First Dark: A Buffalo Soldier’s Story is now available in paperback at Amazon, Barnes & Noble, Books-A-Million, bobrogers.biz, and other booksellers.
An ebook version (pdf) is available now at bobrogers.biz.
First Dark for Kindle, Nook, and availability in the iTunes Store is coming soon.
Original Works by Pat J. Schulz :From her book: Metamorphosis: A Life Journey
Author’s Note Excerpt: “Growth is not an easy thing – we have growing pains. But, when you come into your knowing, each experience of pain, joy, love and disillusionment can be placed into its proper perspective. What you gain from it all is yours. What you gain is uniquely you …”
A Pedal is Formed
We pretend he does not exist
Society names him an outcast
Yet, his spirit remains in our midst.
He feels like you and I
His blood flows and flesh is real
Though because of our ignorance
His identity he must conceal.
This man without a face
Whose kindness generates fear
What a pity he is
To those who lurk and lear.
They know not the man
Nor the knowledge he holds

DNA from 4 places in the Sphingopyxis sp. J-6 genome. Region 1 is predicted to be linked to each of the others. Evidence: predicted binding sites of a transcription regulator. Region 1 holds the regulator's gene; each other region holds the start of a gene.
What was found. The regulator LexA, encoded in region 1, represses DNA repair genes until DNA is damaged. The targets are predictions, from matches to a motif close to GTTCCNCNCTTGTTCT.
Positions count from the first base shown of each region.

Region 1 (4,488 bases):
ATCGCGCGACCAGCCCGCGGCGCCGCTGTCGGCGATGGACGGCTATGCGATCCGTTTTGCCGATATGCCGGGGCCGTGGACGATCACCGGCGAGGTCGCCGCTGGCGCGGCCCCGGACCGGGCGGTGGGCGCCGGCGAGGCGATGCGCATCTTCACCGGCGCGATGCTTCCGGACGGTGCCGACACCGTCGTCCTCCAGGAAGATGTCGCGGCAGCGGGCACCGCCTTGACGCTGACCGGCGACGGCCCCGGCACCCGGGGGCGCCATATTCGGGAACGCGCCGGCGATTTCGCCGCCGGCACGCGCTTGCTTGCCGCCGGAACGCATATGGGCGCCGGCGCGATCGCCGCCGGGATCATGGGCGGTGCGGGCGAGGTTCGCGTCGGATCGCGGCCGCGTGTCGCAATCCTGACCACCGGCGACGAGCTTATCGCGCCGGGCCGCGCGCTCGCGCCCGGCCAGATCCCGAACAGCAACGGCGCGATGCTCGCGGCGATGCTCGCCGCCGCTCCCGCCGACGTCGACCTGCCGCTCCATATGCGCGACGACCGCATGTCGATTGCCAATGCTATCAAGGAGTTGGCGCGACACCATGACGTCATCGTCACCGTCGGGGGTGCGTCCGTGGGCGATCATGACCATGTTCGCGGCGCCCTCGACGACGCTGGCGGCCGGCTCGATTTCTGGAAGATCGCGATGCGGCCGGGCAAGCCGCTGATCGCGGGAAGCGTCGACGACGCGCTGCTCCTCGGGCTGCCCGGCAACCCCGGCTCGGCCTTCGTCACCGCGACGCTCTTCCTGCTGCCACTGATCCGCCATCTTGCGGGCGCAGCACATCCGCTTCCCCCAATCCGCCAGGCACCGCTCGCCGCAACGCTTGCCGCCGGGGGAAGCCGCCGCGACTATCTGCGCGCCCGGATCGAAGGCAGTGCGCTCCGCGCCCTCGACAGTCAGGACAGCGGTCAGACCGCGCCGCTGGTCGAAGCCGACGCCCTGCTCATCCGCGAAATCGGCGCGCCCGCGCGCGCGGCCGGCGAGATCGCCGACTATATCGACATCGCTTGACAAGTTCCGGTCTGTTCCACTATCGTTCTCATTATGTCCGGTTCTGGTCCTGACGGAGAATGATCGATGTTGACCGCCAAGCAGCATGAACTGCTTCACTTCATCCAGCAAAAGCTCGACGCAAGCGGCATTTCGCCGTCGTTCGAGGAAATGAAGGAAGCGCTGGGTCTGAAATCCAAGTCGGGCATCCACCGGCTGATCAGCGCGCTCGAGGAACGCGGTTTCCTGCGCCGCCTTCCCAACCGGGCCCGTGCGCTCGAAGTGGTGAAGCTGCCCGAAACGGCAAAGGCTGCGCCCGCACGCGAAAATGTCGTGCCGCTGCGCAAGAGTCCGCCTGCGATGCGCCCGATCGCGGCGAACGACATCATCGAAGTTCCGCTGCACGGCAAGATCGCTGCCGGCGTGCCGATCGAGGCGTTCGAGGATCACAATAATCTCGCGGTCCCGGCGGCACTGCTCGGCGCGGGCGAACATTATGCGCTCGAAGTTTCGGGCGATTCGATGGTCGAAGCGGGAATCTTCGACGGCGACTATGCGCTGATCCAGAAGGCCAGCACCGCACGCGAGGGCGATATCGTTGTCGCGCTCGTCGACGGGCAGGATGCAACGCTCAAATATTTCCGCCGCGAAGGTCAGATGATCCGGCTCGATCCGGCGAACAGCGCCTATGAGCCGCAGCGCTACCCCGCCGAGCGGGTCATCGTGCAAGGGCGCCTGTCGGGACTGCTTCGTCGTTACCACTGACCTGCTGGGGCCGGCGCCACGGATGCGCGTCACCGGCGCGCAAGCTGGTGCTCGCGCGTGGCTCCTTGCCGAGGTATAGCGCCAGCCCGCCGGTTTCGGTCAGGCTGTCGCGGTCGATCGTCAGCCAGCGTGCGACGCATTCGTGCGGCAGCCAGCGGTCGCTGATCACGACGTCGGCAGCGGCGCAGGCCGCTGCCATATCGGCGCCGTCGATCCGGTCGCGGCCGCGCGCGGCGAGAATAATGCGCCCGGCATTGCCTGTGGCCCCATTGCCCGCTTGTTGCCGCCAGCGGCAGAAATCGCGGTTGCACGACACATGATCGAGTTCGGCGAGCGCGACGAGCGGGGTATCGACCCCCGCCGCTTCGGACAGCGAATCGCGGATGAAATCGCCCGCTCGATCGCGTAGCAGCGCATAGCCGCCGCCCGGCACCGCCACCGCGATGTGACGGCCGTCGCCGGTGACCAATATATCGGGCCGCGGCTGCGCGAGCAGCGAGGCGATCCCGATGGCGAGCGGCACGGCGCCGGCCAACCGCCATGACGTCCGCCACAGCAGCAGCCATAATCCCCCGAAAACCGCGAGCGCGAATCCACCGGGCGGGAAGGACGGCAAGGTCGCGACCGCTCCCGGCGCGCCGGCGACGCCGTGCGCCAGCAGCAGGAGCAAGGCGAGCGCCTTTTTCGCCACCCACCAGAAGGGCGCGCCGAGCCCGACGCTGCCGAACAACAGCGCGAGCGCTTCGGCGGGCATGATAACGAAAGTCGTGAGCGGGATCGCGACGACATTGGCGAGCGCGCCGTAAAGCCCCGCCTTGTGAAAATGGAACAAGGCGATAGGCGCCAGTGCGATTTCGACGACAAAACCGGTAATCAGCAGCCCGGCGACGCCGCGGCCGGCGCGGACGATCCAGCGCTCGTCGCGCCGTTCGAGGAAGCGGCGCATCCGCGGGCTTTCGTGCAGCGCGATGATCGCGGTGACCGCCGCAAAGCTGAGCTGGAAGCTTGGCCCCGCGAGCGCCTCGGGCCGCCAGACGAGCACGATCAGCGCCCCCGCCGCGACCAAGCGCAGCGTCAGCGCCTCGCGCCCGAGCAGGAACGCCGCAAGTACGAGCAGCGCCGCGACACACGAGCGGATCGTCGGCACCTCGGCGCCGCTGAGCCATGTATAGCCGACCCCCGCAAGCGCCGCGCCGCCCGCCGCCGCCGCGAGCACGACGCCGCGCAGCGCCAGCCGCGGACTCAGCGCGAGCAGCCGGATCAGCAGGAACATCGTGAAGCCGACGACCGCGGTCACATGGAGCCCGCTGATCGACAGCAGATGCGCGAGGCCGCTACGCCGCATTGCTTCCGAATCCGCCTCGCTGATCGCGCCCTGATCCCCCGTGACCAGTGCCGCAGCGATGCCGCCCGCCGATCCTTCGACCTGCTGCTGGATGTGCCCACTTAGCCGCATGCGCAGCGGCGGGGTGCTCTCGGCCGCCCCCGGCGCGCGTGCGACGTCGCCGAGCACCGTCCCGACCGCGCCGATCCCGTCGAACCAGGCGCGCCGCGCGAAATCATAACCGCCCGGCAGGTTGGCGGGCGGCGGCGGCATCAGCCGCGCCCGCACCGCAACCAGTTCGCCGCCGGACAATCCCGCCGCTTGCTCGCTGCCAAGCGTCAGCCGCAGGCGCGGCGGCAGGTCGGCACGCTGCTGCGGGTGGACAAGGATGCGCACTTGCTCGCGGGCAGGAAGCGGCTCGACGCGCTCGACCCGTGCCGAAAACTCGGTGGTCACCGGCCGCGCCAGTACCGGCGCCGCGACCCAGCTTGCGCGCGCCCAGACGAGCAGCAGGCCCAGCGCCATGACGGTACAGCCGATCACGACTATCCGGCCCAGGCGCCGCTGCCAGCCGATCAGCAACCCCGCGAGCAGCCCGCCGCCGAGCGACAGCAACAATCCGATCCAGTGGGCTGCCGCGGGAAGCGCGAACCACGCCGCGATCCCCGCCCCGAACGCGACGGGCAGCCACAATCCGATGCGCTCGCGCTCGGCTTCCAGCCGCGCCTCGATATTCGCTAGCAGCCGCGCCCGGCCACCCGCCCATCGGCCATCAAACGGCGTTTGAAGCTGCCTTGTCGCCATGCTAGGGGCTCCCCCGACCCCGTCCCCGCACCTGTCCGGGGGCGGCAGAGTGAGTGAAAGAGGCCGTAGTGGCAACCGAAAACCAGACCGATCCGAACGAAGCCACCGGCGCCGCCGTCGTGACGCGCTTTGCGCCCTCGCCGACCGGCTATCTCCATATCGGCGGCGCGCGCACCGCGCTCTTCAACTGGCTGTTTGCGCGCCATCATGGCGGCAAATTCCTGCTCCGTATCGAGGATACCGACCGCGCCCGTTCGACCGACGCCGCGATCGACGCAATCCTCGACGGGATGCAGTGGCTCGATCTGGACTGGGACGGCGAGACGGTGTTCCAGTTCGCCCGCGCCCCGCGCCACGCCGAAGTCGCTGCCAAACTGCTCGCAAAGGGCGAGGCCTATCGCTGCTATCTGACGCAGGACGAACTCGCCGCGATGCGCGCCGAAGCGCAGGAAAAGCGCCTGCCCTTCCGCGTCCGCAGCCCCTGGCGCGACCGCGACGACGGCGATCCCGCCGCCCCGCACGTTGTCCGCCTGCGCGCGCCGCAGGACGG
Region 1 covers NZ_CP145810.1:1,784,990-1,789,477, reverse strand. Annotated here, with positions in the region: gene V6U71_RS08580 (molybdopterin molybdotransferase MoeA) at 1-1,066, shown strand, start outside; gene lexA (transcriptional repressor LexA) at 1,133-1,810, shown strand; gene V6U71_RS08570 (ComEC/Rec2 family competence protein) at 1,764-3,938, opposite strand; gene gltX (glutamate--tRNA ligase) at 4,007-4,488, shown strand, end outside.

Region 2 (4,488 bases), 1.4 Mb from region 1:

It is society’s loss
For his riches are sealed untold.
Be careful how you treat a stranger
For within a friend may lie Beyond
the vacancies of those
Unidentified, distant eyes.
© 1996 Pat J. Schulz :: Metamorphosis: A Life Journey
Order :: Metamorphosis: A Life Journey by Pat J. Schulz http://www.enheartpublishing.com/book_shelf.html#Metamorphosis
BLOG Commentaries by P. Schulz http://familyempowermentmodel.brighterplanet.org/
By Ron Jones
Editor of The Bugle
Newsletter of the Los Angeles, CA Chapter of the Ninth and Tenth (Horse) Cavalry
Letter to the Editor: To whom it may concern: I am writing to let you know that the Buffalo Soldiers have not been forgotten. My son attends a charter school in the Los Angeles area that strongly promotes the learning of African and African-American history. This past October (in place of traditional Halloween celebrations), the school held their annual Fall Festival. As part of the festival, students were encourage to create their own costumes which honored any real person or fictitious character of African and/or African descent. The school was flooded with the likes of Obama, Oprah, Mohammed Ali, Egyptian Kings, Prince, Rosa Parks and so on.